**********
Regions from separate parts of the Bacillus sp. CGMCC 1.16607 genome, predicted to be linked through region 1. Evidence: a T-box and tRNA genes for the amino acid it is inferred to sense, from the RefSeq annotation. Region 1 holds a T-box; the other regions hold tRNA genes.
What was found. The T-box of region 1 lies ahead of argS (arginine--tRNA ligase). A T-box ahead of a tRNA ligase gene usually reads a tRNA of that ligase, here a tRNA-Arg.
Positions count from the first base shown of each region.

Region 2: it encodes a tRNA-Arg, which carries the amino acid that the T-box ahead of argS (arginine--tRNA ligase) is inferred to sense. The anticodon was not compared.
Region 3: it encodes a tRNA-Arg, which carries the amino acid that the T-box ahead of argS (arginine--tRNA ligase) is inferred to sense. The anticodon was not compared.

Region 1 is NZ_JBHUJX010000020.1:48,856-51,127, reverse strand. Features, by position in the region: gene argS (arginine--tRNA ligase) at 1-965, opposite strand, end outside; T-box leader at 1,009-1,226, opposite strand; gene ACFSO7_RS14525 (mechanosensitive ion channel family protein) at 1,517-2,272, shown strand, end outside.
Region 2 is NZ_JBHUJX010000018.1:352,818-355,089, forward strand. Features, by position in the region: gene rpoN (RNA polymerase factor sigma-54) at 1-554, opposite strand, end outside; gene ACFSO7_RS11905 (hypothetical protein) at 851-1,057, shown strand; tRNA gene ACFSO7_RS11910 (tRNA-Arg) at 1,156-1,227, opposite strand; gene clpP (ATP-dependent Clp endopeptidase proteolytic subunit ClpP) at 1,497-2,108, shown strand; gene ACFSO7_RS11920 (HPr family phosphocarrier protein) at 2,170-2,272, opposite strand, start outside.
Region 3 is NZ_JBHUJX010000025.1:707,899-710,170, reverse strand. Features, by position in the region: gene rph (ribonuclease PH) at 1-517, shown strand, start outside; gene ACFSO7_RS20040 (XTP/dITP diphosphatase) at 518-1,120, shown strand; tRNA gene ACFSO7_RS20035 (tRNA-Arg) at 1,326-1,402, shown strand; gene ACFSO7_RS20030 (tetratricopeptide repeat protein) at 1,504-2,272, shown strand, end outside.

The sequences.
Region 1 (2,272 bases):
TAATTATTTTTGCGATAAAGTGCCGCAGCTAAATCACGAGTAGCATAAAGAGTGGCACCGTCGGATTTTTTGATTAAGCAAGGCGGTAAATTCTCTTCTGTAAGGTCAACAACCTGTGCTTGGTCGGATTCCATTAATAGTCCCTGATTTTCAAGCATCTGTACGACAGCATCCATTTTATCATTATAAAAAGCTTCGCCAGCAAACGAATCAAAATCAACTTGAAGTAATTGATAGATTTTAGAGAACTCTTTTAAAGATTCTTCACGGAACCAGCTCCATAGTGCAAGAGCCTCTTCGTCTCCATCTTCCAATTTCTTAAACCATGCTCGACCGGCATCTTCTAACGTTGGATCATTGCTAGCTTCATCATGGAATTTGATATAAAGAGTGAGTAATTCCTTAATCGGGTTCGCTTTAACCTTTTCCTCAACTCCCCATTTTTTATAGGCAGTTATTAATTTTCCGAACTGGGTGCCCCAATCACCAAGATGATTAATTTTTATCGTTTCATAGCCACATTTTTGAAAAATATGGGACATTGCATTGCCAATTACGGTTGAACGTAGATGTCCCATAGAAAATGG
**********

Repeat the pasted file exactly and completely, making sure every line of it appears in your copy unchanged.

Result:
Regions from separate parts of the Bacillus sp. CGMCC 1.16607 genome, predicted to be linked through region 1. Evidence: a T-box and tRNA genes for the amino acid it is inferred to sense, from the RefSeq annotation. Region 1 holds a T-box; the other regions hold tRNA genes.
What was found. The T-box of region 1 lies ahead of argS (arginine--tRNA ligase). A T-box ahead of a tRNA ligase gene usually reads a tRNA of that ligase, here a tRNA-Arg.
Positions count from the first base shown of each region.

Region 2: it encodes a tRNA-Arg, which carries the amino acid that the T-box ahead of argS (arginine--tRNA ligase) is inferred to sense. The anticodon was not compared.
Region 3: it encodes a tRNA-Arg, which carries the amino acid that the T-box ahead of argS (arginine--tRNA ligase) is inferred to sense. The anticodon was not compared.

Region 1 is NZ_JBHUJX010000020.1:48,856-51,127, reverse strand. Features, by position in the region: gene argS (arginine--tRNA ligase) at 1-965, opposite strand, end outside; T-box leader at 1,009-1,226, opposite strand; gene ACFSO7_RS14525 (mechanosensitive ion channel family protein) at 1,517-2,272, shown strand, end outside.
Region 2 is NZ_JBHUJX010000018.1:352,818-355,089, forward strand. Features, by position in the region: gene rpoN (RNA polymerase factor sigma-54) at 1-554, opposite strand, end outside; gene ACFSO7_RS11905 (hypothetical protein) at 851-1,057, shown strand; tRNA gene ACFSO7_RS11910 (tRNA-Arg) at 1,156-1,227, opposite strand; gene clpP (ATP-dependent Clp endopeptidase proteolytic subunit ClpP) at 1,497-2,108, shown strand; gene ACFSO7_RS11920 (HPr family phosphocarrier protein) at 2,170-2,272, opposite strand, start outside.
Region 3 is NZ_JBHUJX010000025.1:707,899-710,170, reverse strand. Features, by position in the region: gene rph (ribonuclease PH) at 1-517, shown strand, start outside; gene ACFSO7_RS20040 (XTP/dITP diphosphatase) at 518-1,120, shown strand; tRNA gene ACFSO7_RS20035 (tRNA-Arg) at 1,326-1,402, shown strand; gene ACFSO7_RS20030 (tetratricopeptide repeat protein) at 1,504-2,272, shown strand, end outside.

The sequences.
Region 1 (2,272 bases):
TAATTATTTTTGCGATAAAGTGCCGCAGCTAAATCACGAGTAGCATAAAGAGTGGCACCGTCGGATTTTTTGATTAAGCAAGGCGGTAAATTCTCTTCTGTAAGGTCAACAACCTGTGCTTGGTCGGATTCCATTAATAGTCCCTGATTTTCAAGCATCTGTACGACAGCATCCATTTTATCATTATAAAAAGCTTCGCCAGCAAACGAATCAAAATCAACTTGAAGTAATTGATAGATTTTAGAGAACTCTTTTAAAGATTCTTCACGGAACCAGCTCCATAGTGCAAGAGCCTCTTCGTCTCCATCTTCCAATTTCTTAAACCATGCTCGACCGGCATCTTCTAACGTTGGATCATTGCTAGCTTCATCATGGAATTTGATATAAAGAGTGAGTAATTCCTTAATCGGGTTCGCTTTAACCTTTTCCTCAACTCCCCATTTTTTATAGGCAGTTATTAATTTTCCGAACTGGGTGCCCCAATCACCAAGATGATTAATTTTTATCGTTTCATAGCCACATTTTTGAAAAATATGGGACATTGCATTGCCAATTACGGTTGAACGTAGATGTCCCATAGAAAATGG